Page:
Increase in Atlantic hurricane activity expected after end of El Nino: NOAA

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The National Oceanic and Atmospheric Administration on Thursday upped its chances for an above-average hurricane season, saying it now expects 10-17 named storms - an increase from its May prediction of nine-15 named storms, which must have winds of up to 39 miles per hour or greater.

The likelihood of near-normal activity is now at 35 percent and the chance of below-normal activity has dropped to 20 percent for this year's hurricane season, which runs from June 1 to November 30. "Armed with our next-generation satellites, sophisticated weather models, hurricane hunter aircraft, and the expertise of our forecasters, we are prepared to keep communities informed to help save lives and livelihoods".

- US weather officials are increasing the likelihood of an "above normal" hurricane season.

The original outlook for the 2019 Atlantic hurricane season was released in May.

It has been predicted that the Atlantic Basin will see between 10 to 17 named storms, meaning tropical systems that are producing winds 39 miles per hour or greater. To be classified as a hurricane, a storm must carry winds of at least 74 miles per hour (mph) (119 kilometres per hour (km/h)). The chances of near-normal activity is now at 35 per cent and the odds of below-normal activity has dropped to 20 per cent.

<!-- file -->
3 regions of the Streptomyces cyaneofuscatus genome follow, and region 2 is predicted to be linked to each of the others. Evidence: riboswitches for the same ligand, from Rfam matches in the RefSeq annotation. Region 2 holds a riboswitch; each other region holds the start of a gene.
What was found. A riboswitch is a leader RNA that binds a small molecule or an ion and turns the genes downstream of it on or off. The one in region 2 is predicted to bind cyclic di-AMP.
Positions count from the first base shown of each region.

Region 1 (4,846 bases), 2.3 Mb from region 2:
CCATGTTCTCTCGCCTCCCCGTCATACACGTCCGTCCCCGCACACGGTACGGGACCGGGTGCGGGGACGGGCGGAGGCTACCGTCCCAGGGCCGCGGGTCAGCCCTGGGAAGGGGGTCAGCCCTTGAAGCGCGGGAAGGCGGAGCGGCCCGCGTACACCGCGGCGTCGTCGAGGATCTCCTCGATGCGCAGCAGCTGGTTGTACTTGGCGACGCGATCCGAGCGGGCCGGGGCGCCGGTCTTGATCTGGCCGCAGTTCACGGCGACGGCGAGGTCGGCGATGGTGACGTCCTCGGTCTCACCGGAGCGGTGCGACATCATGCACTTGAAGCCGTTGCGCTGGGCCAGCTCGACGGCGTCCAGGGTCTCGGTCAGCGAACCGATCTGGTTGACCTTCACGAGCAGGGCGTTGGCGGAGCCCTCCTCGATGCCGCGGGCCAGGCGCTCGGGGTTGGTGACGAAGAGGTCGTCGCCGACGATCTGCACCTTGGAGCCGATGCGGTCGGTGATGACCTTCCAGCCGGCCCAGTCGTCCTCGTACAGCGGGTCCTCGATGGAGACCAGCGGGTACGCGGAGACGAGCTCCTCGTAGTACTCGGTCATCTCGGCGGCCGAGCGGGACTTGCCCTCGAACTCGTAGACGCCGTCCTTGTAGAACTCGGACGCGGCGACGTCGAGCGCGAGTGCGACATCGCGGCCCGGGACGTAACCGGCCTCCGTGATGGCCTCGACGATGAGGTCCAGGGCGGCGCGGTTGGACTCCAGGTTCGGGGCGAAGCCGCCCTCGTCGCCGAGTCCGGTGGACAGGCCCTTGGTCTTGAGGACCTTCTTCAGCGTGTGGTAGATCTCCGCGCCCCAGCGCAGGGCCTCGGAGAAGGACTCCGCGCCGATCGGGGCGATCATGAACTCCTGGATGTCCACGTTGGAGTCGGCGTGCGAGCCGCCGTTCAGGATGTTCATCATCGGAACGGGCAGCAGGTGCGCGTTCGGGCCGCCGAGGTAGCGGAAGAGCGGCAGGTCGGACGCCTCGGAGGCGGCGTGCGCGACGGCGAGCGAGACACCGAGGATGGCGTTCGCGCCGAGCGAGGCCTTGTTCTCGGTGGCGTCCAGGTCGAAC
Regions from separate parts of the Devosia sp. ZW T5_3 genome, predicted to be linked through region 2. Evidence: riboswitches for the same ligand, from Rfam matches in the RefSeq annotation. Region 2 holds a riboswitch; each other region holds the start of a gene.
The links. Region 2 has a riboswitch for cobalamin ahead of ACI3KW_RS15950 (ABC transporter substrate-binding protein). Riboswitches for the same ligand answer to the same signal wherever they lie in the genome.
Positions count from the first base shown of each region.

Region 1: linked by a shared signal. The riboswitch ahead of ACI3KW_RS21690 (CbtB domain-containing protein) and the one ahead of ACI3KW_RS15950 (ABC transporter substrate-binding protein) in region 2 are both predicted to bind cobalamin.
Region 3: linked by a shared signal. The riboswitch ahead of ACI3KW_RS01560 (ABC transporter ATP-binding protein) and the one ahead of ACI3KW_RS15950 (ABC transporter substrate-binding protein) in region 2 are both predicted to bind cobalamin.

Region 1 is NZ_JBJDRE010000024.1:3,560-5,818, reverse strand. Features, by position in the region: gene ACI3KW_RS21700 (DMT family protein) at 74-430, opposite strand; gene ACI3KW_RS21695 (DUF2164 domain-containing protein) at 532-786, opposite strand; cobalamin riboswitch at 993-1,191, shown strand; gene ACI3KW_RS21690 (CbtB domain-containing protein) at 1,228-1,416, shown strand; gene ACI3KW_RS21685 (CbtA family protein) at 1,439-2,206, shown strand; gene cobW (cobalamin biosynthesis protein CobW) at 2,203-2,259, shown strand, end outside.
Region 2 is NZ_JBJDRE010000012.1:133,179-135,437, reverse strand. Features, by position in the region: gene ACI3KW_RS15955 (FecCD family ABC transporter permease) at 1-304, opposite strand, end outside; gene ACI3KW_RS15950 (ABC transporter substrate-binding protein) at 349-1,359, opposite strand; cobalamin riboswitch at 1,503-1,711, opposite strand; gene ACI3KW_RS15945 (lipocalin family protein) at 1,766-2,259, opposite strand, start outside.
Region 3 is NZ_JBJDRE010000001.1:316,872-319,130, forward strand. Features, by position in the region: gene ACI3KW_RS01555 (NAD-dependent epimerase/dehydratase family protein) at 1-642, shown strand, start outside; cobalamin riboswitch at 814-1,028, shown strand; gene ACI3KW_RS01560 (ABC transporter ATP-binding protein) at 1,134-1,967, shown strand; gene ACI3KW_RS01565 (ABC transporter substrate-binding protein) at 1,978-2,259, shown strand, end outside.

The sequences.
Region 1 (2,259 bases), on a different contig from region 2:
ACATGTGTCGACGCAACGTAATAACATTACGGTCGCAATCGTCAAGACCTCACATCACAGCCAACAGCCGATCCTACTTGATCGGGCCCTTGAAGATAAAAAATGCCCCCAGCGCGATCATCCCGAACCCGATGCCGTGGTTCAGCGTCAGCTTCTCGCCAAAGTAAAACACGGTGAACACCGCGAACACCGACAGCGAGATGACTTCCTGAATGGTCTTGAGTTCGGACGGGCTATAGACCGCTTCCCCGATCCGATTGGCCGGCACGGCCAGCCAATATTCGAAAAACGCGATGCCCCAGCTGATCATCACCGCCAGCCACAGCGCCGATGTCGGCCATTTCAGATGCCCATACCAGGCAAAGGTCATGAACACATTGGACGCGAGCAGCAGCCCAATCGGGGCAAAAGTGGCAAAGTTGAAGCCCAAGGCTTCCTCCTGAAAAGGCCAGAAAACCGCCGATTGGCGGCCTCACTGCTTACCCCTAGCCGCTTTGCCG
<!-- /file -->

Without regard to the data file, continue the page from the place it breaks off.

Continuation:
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Conditions have become more favourable for hurricane growth as the El Niño phenomenon had ended, forecasters said in their midseason update. Two named storms - Andrea and Barry - formed so far during the 2019 Atlantic hurricane season.

“We urge everyone to learn more about hurricane hazards and prepare now, ahead of time, so that if state and local authorities announce evacuations in advance of a storm, you and your family will have planned where to go and what to do to stay safe.”. They expected El Niño, a hurricane suppressant that creates wind shear over the tropical Atlantic Ocean, to cancel out conditions that have led to stronger hurricane activity since 1995.

"Everyone should know their risk, have a plan and be prepared", Bell said.

El Nino is the climate phenomenon characterized by warmer than average sea temperatures in the equatorial Pacific.

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